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Waddell v. Ferguson Home Builders, LLC

Court of Appeals of Arkansas, Division I

February 1, 2017




          William G. Almand, P.A., by: William G. Almand, for appellant.

          Anderson, Murphy & Hopkins, L.L.P., by: Michael P. Vanderford, for appellee.

          LARRY D. VAUGHT, Judge

         David Waddell brought an action for rescission of a real-estate contract against Ferguson Home Builders, LLC, and Bart Ferguson (collectively, Ferguson) based on constructive fraud for failing to disclose that the house was built in a floodplain. Waddell appeals from the judgment of the Saline County Circuit Court ruling that he failed to meet his burden of proving that Ferguson had made a fraudulent misrepresentation. Waddell argues four points on appeal. We affirm.

         I. Facts and Procedural History

         In October 2005, Waddell purchased a home in the Timberlake subdivision of Haskell, Arkansas, that was constructed and sold by Ferguson. As part of the sale, Waddell was given a "Seller Disclosure Statement" ("Disclosure") in which Ferguson made numerous representations about the property. The representations at issue in this case are numbers 8, 19, 33, and 47.[1]

         On April 4, 2008, a heavy rain caused flooding, and Waddell and his family had to be evacuated. They refused to return to the house after the flood, and Waddell asked Ferguson to repurchase the house. Ferguson refused.

         After originally filing suit in October 2008 and taking a nonsuit in February 2012, Waddell filed the present suit against Ferguson on February 1, 2013, seeking to rescind the purchase.[2] He contended that the Disclosure did not disclose that the property was in a floodplain area or designated wetlands when Ferguson knew that it was. Waddell further contended that, because the construction of the home was not completed until the day of closing, he was unable to inspect the home. He asserted that he was entitled to his purchase price, consequential damages such as closing costs, and property damage, together with interest, costs, and attorney's fees. Ferguson answered, denying the complaint's material allegations.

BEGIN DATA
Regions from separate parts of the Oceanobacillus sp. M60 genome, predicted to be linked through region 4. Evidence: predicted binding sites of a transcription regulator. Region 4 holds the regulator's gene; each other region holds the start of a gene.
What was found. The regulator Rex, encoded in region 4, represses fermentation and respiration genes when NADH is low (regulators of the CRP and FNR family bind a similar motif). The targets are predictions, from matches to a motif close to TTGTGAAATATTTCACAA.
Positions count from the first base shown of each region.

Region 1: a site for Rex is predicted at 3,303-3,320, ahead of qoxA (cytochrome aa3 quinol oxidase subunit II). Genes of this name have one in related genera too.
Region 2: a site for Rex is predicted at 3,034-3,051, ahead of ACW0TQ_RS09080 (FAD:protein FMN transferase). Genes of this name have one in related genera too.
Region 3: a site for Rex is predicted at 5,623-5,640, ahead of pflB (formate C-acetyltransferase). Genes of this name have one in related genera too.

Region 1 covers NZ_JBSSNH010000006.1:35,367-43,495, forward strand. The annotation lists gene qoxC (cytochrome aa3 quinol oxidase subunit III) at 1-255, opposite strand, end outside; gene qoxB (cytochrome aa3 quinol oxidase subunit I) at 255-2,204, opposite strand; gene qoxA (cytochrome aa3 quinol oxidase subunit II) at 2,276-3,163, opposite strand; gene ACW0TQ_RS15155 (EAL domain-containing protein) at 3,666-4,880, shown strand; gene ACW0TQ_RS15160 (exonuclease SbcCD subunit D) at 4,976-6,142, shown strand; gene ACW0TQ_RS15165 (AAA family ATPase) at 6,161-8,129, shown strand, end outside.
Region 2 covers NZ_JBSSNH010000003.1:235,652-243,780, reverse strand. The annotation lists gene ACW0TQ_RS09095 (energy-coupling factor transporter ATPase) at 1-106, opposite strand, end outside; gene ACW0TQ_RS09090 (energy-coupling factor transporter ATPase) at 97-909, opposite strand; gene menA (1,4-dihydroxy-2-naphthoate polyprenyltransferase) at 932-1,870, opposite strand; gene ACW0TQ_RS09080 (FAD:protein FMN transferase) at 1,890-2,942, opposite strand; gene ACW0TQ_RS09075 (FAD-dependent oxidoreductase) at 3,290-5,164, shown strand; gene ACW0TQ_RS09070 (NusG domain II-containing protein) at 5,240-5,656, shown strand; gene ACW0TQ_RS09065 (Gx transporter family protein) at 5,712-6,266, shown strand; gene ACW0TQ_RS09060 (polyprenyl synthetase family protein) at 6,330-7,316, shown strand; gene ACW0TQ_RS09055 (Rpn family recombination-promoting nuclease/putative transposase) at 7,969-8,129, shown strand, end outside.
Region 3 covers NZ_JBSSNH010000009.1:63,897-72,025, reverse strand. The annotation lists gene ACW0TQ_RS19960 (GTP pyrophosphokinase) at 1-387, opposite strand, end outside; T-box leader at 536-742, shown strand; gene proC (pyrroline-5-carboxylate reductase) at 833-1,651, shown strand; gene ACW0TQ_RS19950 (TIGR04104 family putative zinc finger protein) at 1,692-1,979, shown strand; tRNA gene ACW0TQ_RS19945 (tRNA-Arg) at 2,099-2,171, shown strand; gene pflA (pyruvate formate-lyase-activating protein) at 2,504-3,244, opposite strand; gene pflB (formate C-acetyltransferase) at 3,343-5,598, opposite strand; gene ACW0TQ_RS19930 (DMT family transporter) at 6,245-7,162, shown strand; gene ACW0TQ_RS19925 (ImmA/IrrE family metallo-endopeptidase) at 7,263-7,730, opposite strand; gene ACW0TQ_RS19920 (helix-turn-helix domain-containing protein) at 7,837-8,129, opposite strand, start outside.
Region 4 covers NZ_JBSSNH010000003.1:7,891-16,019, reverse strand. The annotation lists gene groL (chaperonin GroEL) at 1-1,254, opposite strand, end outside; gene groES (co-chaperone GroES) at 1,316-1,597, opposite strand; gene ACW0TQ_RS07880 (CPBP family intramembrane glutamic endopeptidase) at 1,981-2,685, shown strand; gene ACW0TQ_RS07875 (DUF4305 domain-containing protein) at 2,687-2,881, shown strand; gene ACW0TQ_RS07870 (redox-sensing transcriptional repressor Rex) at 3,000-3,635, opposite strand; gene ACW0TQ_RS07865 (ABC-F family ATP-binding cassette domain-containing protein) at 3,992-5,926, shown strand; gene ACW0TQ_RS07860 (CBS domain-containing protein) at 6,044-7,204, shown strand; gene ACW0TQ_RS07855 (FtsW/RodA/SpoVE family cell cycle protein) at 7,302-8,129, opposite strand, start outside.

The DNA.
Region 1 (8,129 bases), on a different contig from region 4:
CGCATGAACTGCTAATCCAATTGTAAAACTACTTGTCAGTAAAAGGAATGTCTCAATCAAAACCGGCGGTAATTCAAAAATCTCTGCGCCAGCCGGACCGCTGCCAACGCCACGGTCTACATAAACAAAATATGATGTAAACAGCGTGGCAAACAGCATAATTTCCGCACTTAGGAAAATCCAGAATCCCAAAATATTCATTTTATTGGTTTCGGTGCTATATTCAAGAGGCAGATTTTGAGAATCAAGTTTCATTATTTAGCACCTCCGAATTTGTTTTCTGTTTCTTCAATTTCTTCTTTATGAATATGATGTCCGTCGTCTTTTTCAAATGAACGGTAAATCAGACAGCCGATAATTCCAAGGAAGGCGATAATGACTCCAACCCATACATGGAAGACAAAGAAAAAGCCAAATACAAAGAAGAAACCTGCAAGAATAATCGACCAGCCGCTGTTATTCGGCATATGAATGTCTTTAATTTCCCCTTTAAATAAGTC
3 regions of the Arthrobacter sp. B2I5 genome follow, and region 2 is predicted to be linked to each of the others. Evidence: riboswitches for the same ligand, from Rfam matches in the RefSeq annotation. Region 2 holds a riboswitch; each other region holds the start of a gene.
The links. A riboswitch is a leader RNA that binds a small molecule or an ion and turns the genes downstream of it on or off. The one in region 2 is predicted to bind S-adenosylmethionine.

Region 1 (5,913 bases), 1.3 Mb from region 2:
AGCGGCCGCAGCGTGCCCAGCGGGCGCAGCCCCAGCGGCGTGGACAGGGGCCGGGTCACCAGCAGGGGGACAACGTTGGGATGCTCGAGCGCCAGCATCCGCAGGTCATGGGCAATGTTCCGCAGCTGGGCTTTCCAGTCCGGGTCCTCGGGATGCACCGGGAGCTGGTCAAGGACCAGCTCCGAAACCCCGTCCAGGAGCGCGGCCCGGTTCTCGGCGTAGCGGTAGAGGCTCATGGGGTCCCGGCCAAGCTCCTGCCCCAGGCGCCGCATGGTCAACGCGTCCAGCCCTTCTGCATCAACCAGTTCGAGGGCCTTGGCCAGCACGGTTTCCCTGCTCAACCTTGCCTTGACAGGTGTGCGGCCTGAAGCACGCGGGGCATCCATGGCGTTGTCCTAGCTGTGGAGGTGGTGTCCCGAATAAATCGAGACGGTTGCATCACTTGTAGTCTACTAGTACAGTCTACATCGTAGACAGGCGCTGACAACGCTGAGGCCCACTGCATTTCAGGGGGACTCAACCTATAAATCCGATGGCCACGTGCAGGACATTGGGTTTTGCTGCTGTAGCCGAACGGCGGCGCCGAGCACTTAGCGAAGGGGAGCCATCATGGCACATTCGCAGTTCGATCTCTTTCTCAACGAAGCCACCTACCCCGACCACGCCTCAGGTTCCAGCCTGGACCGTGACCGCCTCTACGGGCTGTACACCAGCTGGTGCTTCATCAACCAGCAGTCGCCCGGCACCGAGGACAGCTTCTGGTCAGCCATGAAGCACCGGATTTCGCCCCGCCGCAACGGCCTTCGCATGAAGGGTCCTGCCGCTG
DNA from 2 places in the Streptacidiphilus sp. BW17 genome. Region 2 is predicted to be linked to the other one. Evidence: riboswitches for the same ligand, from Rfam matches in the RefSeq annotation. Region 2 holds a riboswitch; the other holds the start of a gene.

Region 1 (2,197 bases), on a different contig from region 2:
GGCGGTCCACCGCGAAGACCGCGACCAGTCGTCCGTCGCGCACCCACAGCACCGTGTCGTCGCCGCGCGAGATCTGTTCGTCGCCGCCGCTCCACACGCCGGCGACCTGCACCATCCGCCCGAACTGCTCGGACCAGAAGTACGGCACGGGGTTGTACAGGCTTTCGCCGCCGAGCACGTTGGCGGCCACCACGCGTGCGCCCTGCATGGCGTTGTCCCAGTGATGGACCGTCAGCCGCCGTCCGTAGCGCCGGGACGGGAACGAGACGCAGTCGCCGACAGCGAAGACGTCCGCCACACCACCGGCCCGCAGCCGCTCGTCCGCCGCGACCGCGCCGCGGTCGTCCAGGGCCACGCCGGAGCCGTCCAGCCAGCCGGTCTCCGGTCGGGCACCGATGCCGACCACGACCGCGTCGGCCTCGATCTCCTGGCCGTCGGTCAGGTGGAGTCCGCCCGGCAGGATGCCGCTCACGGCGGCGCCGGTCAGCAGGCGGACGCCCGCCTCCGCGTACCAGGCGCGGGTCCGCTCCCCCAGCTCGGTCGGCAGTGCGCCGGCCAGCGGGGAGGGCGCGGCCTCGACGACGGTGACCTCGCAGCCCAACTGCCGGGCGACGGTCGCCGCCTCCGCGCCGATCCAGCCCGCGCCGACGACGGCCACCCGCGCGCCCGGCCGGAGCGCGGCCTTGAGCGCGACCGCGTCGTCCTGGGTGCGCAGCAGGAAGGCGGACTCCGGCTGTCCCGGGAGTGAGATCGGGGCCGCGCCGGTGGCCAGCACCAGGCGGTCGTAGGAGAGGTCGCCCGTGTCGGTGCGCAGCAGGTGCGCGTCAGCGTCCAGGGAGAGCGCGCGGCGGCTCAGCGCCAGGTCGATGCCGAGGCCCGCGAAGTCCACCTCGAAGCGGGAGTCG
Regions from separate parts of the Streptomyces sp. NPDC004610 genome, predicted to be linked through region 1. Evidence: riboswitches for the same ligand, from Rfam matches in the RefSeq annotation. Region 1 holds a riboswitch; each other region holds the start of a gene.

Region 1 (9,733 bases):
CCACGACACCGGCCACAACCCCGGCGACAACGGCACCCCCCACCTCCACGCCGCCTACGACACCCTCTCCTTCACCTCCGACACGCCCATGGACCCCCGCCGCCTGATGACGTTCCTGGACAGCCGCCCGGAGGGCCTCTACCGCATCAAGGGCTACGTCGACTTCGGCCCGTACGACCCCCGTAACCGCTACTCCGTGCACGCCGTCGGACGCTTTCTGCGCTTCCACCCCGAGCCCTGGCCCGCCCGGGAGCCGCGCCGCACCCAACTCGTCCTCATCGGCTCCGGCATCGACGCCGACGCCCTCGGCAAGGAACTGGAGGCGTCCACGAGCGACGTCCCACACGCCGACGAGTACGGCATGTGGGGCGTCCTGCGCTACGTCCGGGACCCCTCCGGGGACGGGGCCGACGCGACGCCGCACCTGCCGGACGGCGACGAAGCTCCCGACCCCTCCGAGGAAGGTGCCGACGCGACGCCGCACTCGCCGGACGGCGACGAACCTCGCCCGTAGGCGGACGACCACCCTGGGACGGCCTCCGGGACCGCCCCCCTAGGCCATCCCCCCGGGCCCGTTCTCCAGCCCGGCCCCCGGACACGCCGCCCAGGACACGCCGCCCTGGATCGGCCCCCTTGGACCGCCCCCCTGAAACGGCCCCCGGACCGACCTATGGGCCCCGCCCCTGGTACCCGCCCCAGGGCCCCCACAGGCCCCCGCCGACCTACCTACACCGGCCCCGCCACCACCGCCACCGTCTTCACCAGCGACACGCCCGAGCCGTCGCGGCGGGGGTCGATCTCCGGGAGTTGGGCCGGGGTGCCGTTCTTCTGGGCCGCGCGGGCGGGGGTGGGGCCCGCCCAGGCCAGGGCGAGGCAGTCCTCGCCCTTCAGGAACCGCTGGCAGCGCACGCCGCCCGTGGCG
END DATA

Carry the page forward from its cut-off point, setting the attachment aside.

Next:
In 1985, Haskell adopted a flood-control ordinance that applies to subdivisions of fifty lots or five acres. The ordinance requires a builder to have hydraulic or hydrological studies prepared and to obtain floodplain permits before construction can start. Among the calculations required before development is the establishment of a "Base Flood Elevation" ("BFE") for the property.[3] The Federal Emergency Management Agency ("FEMA") has created maps, known as "Flood Insurance Rate Maps" ("FIRMs"), which delineate the boundaries within a community of flood-hazard areas. Sarah Fox, This is Adaption: The Elimination of Subsidies Under the National Flood Insurance Program, 39 Colum. J. Envtl. L. 205, 215 (2014). The FIRMs are divided into insurance-risk zones according to the likelihood of a flood occurring within a particular region. Id. The FIRM for Haskell was prepared in 1987 and does not contain BFEs. The Haskell FIRM shows two zones: Zone "C, " an area of minimal flooding, and Zone "A, " an area of special flood hazard.

         Ferguson filed a motion in limine seeking to prevent the ordinance from being entered into evidence because, according to Ferguson, it did not apply to the construction of Waddell's subdivision. Ferguson also sought to preclude Waddell from using as evidence a study conducted by Thomas Black, an engineer hired by Haskell in 2010 to conduct a study to determine the BFEs and to have the 1987 FIRM redrawn with the established BFEs. The study was still ongoing at the time of trial. Ferguson argued that, because the BFEs determined by Black in 2010 were not available in either 1999 when the subdivision plat was approved or in 2005 when the sale to Waddell occurred, the study should not be allowed. Ferguson argued that the 1987 FIRM showed Waddell's Lot 56 to be in a minimal flood Zone "C" and that Ferguson relied on that map as the basis for his representations concerning floodplains.

         The court denied Ferguson's motion to preclude use of the 1985 ordinance but granted the motion to preclude consideration of Black's study and any proposed revisions of the 1987 FIRM.

         Following a bench trial, the court issued a letter opinion in which it found that, based on the information available to Ferguson at the time of the transaction, Ferguson committed no fraud in his representations and dismissed Waddell's suit with prejudice. The court also adopted Ferguson's proposed ...

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